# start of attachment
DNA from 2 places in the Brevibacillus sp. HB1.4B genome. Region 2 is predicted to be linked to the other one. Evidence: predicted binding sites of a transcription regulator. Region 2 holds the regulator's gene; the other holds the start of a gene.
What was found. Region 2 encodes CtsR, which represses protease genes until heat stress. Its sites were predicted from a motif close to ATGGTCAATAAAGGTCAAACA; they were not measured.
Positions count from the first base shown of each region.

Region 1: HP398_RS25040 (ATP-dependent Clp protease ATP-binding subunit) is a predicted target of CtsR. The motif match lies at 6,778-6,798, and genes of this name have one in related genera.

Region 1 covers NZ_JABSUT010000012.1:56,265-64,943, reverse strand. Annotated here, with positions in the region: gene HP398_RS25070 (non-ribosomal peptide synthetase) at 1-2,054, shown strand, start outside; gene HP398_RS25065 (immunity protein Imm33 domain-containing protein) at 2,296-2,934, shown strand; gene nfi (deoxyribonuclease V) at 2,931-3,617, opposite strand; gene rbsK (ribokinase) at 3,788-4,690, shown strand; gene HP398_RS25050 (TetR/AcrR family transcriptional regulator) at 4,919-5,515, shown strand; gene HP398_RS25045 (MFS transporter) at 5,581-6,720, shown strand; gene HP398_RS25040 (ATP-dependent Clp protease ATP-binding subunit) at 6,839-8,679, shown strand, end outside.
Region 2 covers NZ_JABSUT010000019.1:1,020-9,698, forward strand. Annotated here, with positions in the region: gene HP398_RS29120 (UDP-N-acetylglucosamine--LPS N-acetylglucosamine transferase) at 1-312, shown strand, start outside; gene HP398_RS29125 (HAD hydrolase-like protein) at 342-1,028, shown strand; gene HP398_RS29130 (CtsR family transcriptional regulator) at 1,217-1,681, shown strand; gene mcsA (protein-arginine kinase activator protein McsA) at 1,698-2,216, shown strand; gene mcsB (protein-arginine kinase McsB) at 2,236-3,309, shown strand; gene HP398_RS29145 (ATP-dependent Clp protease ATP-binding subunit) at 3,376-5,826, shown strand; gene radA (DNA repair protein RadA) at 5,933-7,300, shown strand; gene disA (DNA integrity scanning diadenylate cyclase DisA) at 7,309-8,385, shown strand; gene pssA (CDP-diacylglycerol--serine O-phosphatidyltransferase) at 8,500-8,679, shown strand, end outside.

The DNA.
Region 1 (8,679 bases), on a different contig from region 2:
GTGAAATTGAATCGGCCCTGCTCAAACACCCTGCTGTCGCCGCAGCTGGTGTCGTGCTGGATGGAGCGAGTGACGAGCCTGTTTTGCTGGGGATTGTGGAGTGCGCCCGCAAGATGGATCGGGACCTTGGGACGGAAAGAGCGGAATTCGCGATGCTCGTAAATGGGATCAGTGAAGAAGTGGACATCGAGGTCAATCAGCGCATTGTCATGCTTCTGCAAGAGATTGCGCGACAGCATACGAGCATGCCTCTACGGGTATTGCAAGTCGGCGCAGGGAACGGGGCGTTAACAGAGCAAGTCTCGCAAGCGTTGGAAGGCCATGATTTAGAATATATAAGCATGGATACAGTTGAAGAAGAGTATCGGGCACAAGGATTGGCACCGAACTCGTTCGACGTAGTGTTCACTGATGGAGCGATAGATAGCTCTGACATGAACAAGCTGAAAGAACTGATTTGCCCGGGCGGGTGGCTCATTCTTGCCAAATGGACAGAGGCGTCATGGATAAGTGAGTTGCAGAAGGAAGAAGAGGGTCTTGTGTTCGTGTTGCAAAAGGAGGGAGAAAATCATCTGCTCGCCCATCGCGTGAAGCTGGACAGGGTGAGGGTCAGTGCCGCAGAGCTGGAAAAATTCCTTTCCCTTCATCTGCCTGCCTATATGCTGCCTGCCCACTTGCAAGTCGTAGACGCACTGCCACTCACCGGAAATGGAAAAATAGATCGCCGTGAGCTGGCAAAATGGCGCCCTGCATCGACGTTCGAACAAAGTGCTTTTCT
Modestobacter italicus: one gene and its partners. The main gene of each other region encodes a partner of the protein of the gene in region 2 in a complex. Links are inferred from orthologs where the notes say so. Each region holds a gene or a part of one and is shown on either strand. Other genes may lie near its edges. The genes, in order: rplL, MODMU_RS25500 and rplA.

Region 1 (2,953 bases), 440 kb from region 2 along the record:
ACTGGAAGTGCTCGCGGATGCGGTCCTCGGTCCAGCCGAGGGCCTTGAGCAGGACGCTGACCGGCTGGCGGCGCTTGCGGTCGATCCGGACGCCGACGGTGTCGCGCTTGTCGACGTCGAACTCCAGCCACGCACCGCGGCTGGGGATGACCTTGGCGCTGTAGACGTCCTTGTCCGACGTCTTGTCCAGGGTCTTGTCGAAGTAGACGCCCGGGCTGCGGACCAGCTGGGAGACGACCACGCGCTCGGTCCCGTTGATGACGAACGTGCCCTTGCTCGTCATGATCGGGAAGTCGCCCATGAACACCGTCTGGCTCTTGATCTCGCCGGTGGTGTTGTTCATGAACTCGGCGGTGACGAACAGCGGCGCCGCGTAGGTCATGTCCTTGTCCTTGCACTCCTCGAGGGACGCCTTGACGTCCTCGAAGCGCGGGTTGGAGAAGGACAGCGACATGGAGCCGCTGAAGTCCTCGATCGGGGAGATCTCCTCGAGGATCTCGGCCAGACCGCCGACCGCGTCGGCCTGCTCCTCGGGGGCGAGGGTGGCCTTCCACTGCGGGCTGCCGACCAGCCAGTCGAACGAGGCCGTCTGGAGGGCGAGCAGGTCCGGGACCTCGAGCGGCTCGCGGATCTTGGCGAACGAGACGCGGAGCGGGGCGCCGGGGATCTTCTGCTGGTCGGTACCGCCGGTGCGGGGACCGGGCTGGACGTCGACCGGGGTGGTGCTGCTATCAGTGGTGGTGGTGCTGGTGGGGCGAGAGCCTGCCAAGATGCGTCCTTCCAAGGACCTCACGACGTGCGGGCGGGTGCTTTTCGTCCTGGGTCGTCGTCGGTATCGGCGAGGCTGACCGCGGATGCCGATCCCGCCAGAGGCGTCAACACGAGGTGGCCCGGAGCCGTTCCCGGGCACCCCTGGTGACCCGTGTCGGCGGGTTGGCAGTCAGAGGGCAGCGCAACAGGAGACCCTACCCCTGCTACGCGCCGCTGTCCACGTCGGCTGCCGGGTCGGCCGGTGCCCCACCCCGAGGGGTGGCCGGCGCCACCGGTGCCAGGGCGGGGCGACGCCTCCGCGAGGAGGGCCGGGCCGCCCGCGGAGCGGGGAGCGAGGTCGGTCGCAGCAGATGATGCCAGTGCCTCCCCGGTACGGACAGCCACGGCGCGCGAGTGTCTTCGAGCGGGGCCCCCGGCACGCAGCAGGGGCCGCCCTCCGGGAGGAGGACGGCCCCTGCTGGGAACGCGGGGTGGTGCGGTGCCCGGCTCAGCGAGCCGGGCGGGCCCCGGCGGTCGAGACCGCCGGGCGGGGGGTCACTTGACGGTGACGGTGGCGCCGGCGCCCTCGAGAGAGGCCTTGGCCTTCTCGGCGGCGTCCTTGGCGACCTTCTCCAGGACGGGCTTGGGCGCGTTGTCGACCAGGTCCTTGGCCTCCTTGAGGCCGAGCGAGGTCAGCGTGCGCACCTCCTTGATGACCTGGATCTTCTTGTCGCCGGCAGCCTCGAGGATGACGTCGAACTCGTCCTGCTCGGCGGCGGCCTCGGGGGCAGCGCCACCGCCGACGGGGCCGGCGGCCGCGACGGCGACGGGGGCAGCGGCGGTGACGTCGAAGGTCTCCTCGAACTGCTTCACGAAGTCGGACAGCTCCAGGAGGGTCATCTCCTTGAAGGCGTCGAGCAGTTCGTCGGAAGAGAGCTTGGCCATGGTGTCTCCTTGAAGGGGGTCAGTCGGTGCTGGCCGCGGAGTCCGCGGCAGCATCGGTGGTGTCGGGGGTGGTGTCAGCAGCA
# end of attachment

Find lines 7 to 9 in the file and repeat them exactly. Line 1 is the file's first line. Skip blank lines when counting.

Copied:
The DNA.
Region 1 (8,679 bases), on a different contig from region 2:
GTGAAATTGAATCGGCCCTGCTCAAACACCCTGCTGTCGCCGCAGCTGGTGTCGTGCTGGATGGAGCGAGTGACGAGCCTGTTTTGCTGGGGATTGTGGAGTGCGCCCGCAAGATGGATCGGGACCTTGGGACGGAAAGAGCGGAATTCGCGATGCTCGTAAATGGGATCAGTGAAGAAGTGGACATCGAGGTCAATCAGCGCATTGTCATGCTTCTGCAAGAGATTGCGCGACAGCATACGAGCATGCCTCTACGGGTATTGCAAGTCGGCGCAGGGAACGGGGCGTTAACAGAGCAAGTCTCGCAAGCGTTGGAAGGCCATGATTTAGAATATATAAGCATGGATACAGTTGAAGAAGAGTATCGGGCACAAGGATTGGCACCGAACTCGTTCGACGTAGTGTTCACTGATGGAGCGATAGATAGCTCTGACATGAACAAGCTGAAAGAACTGATTTGCCCGGGCGGGTGGCTCATTCTTGCCAAATGGACAGAGGCGTCATGGATAAGTGAGTTGCAGAAGGAAGAAGAGGGTCTTGTGTTCGTGTTGCAAAAGGAGGGAGAAAATCATCTGCTCGCCCATCGCGTGAAGCTGGACAGGGTGAGGGTCAGTGCCGCAGAGCTGGAAAAATTCCTTTCCCTTCATCTGCCTGCCTATATGCTGCCTGCCCACTTGCAAGTCGTAGACGCACTGCCACTCACCGGAAATGGAAAAATAGATCGCCGTGAGCTGGCAAAATGGCGCCCTGCATCGACGTTCGAACAAAGTGCTTTTCT